Manager – Teacher Leadership
Katie joined TELLAL from her position as Vice Principal at GEMS Wellington Academy, Silicon Oasis, and in 2013, was awarded the prestigious GEMS Core Values Award.
As teachers, it is our duty to help our students grow and develop in the best ways possible. We want to see our students learn, create and even innovate as their potential expands with each school year. But the structure and remit of schools is also changing. As we speak educational institutions, either through their own volition or following community encouragement, are adapting their approach to student development. They are embracing new ways of teaching, new concepts to be included in curriculums, new versions of exams to suit a wider variety of personality types and capacities and listening to others about new learning methodologies that improve student engagement and performance. Of course, as the format of schools evolves, so too does our understanding of how best to support our students in their learning journey. One of the key ways in which we can improve our students’ engagement and experience, and therefore their overall potential, is with mindfulness and the ways in which we can bring this transformative resource into our classrooms.
Many people don’t quite grasp what mindfulness is and how it can be so useful. Many people might be off-put by a concept that appears to be a ‘millennial-led invention’without actual meaning; but they would be wrong on both counts. Not only has mindfulness been a concept that has been practiced for centuries, it is also quite a simple idea whose power is extremely hard to deny. Mindfulness is about being fully present in the moment and what is happening (ie no smart phones) or “the psychological process of bringing one’s attention to experiences occurring in the present moment”. Essentially, it is an extension of taking a deep breath and trying to focus and calm your mind.
In a world completely saturated with screens, advertising and technological distractions, it isn’t hard to see why students haven’t necessarily developed the best attention spans. The youngest generations are growing up in the world where food, clothing, cleaning, devices and more can be ordered at the touch of a button and, in most cases, delivered within minutes. These students have no concept of how to wait or the pleasure of anticipation, they are used to getting everything exactly when they want it. That isn’t to say they are all spoilt of course, this is now the world we live in. Who doesn’t have a smart phone with a Deliveroo app? Haven’t we all adapted to enjoy the convenience of instant gratification in some ways? Now we tend to carry the memory of times when patience was required, rather than live in them.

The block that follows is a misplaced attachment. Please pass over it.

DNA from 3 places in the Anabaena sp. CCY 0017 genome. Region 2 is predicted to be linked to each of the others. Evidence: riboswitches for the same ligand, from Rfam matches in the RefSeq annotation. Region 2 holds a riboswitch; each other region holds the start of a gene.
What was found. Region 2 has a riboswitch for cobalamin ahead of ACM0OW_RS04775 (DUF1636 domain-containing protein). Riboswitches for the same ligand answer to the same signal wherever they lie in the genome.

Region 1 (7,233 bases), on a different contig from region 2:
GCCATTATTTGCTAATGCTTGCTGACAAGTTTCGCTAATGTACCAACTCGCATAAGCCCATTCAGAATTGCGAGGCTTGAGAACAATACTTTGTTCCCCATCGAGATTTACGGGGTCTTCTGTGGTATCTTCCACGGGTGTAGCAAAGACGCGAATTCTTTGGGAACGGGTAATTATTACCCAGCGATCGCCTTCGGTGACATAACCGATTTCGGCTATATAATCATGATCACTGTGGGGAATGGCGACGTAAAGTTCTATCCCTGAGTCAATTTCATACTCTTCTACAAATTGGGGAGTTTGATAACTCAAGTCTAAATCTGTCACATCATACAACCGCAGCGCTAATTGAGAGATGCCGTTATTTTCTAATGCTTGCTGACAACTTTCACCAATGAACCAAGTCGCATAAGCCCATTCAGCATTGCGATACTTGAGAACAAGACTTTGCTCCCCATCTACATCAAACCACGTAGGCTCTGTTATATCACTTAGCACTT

All of us are aware of how destructive this evolving culture can be and the pressures it exerts on students in terms of communication and social media. Finding ways to extract students from these environments and empower them towards self-reflection and self-soothing are exactly the type of techniques that can utterly transform their educational experience and propel their talents to greater heights. Mindfulness moments can be amazingly powerful for students, particularly those who suffer with anxiety, have ADHD, are on the spectrum or have additional learning needs. For all of your students it offers a centring, de-stressing experience, a chance for self-awareness and a strong sense of calm and peacefulness they may well struggle to find anywhere else.
Mindfulness can directly improve:
There are a few different options available for small, or big, ways in which to bring mindfulness into your classroom, and they can be adapted to the needs of your students. Our top pick for guidance was the advice from edutopia who recommending practicing the techniques first yourself, and then choosing moments in which to add them to your students’ daily lives, even if only for five minutes a day. Here are the four different options edutopia suggested:
Mindfulness through breath – mindful breathing is about taking deep, controlled breaths that require focused attention to master. It should quiet the mind as you take note of your body’s movements and inhale for three and exhale for three.
Mindfulness through sensory experiences – this is about opening up the senses in productive ways. Have the students close their eyes and then choose from listening to calming music or sounds from nature; putting things with strong smells in jars and have the students try to guess the contents; handing them distinctive or interesting objects and trying to guess what they are.
Mindfulness through guided imagery – this is a fantastic way to develop imagination in a relaxing manner that can open the mind in a myriad of ways. Have students close their eyes and then take them on a journey with a relaxation story; it can be connected to your subject as well. If you aren’t comfortable taking the lead, there are lots of versions available online as well.
Mindfulness through movement – it probably won’t surprise you that the last option is yoga. This ancient practice might not feel like it is everyone’s cup of tea, but numerous studies have shown that it does have an extremely positive impact on our physical and mental health. Practicing a few moves daily will help your students relax, stretch and feel rejuvenated for the day. Isn’t that a great gift to give them?
Do you work at adding mindfulness into your classroom? What techniques have you found to be successful for your students? Have you found it useful for exam prep or behavioural change? We’d love to hear from you about your experiences and lessons. Join the conversation on our social media platforms Twitter, Facebook, Instagram and Linkedin or email us at firstname.lastname@example.org
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